HIV/AIDS disclosure is an important because of the multiple benefits for HIV infected individuals, their partners and the community as a whole in HIV/AIDS prevention [6,7]. HIV disclosure among couples is encouraged as it promotes safer sexual behaviours, lowers HIV transmission, decreases stigma and recommends access to testing and treatment, care and support, PMTCT and it can also encourage partners to make informed reproductive health options [8-10].

Southwest district of Ethiopia involved different ethnic populations and refugee camp, and adds lots of HIV positive patients attending ART clinic in Jimma town public health facilities. Also, Jimma town is nearby Gambella state which is a small and sparsely populated region that has the highest regional HIV prevalence. Still, the rise of the new HIV infections epidemic in Ethiopia is broadly documented. For that reason, this study pursues to provide new evidence on HIV status disclosure and its influencing factors among women aged 15-49 years at three health facilities in Jimma Town. The study included entire health facilities that provide ART services in the Jimma town as result generalizability of results was stronger and it also added the current frequency of HIV status disclosure. Hence, we explored explanatory variables to determine the most significant factors that influence HIV disclosure status among HIV positive women attending ART services in Jimma town public health institution, Ethiopia.


A facility based cross-sectional study was conducted in three health facilities of Jimma town which provides ART services (Jimma university specialized hospital, Shenen gibe general hospital and Jimma health center). Jimma town is found in South West Oromia and it is far-away 365 km from capital city of Ethiopia. The main reason to consider these all ART services of health facilities, most people living with HIV/AIDS in Jimma and Gambella districts are attending in these three health facilities of Jimma town. Moreover, a stronger generalizability of results and current frequency of HIV disclosure was also another reason. Currently, Jimma health facilities has given service to 5159 ART users. Of this reproductive age women were 2288. This study was carried out from March 5 to April 1, 2017.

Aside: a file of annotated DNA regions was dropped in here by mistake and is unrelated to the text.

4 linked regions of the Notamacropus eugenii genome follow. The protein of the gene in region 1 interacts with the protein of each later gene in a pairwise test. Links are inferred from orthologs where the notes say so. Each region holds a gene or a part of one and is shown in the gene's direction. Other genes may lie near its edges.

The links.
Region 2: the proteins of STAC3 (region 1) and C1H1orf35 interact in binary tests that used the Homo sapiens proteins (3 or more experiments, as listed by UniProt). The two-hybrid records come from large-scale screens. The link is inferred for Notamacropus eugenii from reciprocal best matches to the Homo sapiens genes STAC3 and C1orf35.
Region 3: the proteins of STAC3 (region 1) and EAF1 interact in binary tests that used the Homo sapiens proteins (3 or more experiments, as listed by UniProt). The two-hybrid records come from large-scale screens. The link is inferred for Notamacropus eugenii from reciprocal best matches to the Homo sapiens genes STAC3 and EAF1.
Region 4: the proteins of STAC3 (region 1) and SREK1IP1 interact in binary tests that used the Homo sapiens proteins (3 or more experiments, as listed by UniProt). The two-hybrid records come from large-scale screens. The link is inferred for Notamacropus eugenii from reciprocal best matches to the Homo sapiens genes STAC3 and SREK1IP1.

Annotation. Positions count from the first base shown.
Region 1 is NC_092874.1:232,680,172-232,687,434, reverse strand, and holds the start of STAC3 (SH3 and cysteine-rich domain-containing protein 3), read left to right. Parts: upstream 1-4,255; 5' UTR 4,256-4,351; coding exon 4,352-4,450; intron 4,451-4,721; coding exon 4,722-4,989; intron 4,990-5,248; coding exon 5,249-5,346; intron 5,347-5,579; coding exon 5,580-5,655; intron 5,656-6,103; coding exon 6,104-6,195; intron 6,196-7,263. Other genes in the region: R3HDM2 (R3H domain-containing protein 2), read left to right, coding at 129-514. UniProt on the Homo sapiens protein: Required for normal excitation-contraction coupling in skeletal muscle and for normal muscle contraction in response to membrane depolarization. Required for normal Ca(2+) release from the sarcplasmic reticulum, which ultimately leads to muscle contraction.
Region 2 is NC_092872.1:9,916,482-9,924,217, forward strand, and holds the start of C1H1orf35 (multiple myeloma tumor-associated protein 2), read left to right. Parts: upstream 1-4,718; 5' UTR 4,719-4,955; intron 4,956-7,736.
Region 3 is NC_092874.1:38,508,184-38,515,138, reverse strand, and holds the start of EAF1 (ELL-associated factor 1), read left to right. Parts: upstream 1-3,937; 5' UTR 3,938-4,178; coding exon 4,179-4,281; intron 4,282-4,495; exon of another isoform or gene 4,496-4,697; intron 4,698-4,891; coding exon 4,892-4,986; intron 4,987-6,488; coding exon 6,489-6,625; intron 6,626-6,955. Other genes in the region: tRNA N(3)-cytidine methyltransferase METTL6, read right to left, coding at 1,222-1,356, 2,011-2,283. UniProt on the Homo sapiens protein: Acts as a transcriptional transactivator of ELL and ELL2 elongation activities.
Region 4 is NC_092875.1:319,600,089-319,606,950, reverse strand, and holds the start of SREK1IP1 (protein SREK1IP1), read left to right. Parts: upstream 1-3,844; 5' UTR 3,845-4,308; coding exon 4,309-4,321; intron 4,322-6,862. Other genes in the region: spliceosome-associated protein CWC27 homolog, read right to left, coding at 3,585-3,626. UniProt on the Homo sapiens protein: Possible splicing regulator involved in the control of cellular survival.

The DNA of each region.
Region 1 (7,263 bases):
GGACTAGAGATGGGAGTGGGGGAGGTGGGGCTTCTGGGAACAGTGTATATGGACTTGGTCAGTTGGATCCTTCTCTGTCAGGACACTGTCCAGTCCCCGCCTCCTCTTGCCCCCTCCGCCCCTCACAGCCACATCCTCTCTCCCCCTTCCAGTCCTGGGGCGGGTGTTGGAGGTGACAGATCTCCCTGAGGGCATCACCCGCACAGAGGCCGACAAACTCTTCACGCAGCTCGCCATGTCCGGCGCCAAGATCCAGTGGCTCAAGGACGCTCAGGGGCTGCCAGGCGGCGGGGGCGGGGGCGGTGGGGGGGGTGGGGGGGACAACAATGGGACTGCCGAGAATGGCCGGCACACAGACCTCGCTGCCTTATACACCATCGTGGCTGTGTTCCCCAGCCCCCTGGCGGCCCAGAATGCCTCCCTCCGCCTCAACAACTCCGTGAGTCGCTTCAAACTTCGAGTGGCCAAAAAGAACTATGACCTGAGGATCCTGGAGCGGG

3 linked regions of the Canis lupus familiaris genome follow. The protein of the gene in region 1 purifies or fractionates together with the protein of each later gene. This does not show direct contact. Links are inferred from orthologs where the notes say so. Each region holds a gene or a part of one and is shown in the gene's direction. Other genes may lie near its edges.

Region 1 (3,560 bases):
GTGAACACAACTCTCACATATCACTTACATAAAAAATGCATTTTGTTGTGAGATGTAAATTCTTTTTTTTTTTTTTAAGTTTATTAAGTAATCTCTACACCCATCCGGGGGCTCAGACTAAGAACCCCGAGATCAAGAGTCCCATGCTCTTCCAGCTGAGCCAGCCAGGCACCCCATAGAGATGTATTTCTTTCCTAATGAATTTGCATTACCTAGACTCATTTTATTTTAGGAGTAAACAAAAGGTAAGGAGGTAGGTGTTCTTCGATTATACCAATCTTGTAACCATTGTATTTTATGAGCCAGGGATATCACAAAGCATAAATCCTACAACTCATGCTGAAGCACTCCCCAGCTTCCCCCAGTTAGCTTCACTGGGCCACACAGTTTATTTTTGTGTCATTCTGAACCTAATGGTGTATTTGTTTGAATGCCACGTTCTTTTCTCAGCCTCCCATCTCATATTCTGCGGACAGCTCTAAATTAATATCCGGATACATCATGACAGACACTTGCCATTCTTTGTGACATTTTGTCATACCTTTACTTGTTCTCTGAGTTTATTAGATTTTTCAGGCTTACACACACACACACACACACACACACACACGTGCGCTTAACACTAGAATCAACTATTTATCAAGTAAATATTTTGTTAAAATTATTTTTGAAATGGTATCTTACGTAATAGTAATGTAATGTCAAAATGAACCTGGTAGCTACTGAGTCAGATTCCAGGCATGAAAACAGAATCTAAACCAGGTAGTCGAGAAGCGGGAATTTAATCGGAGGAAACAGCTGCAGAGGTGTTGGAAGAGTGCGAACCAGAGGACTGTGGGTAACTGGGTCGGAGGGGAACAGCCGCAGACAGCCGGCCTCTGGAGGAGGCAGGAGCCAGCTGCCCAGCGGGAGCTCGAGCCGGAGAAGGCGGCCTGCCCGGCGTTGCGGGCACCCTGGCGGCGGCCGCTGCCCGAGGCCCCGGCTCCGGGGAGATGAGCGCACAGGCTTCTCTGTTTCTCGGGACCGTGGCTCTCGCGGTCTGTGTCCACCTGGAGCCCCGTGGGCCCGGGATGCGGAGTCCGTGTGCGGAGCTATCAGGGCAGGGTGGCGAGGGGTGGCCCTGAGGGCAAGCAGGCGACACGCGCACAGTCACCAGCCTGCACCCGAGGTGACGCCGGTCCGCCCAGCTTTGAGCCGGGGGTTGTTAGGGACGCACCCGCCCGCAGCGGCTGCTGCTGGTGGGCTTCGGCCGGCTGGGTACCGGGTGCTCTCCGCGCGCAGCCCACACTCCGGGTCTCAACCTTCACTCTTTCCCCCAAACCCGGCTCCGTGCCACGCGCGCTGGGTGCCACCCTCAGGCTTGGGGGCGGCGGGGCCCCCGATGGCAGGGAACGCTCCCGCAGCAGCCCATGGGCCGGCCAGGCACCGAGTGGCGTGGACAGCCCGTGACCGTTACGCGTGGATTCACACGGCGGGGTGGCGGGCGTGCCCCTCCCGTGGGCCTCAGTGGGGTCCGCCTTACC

Sample size and sampling techniques

A single population proportion formula was used to determine the sample size with the assumption of 63.8% proportion of disclosure, 95% confidence interval, 5% margin of error and 10% of contingency. Total sample size of the study was 338. Sampled respondents from each health institutions was proportional to clients flow enrolled in the health facilities in one month by using prior three month average of client flow. Systematic sampling procedure was used to recruit every kth respondents according to registration of patient flow at each health facilities as sampling frame. Fortunately, the sampling interval was 7 for three health facilities of Jimma town. The first interview client was taken by lottery method then every seventh of patient was selected until required sample size was reached.

Instrumentation and data collection procedures

A structured questionnaire was adapted from previous literatures and translated in to two local languages (Afan Oromo and Amharic) then back to English language to check internal consistency and amendment of meaning. Four ART nurses who were presently working in the corresponding health facilities were collected the data by face to face interview technique in order to maximize confidentiality and to get full response. A pre-test was carried out among 5% of ART clients in Agaro health center outside of Jimma town but within comparable set up. Amendments were conducted after pretest result analysis. Data quality was controlled by training data collectors and supervisor, using pretest and local language speakers. The principal investigator and supervisors conducted supervision. The consistency and completeness of data were checked on each day.

Ethical consideration

Ethical clearance was gotten from institutional review board of Jimma University College of public health and medical sciences. A permission letter was gotten from respective facilities by Jimma town Health department office. The purpose, benefits, risk, confidentiality of the study were explained for each client before interview and informed consent was gotten from each respondent.

Data analysis

Data entry and cleaning was conducted by using EpiData Version 3.1 statistical software and then transferred to SPSS software package version 22 for analyses. Frequency tables, graphs and descriptive summaries were used to describe the study variables and determine the magnitude of HIV disclosure. In bivariate analysis, explanatory variables with pvalue of <0.25 were included for multivariable analysis to control confounding factors. P-value of <0.05 with 95% CI was used to reveal as statistical significance.


Socio-demographic characteristics of respondents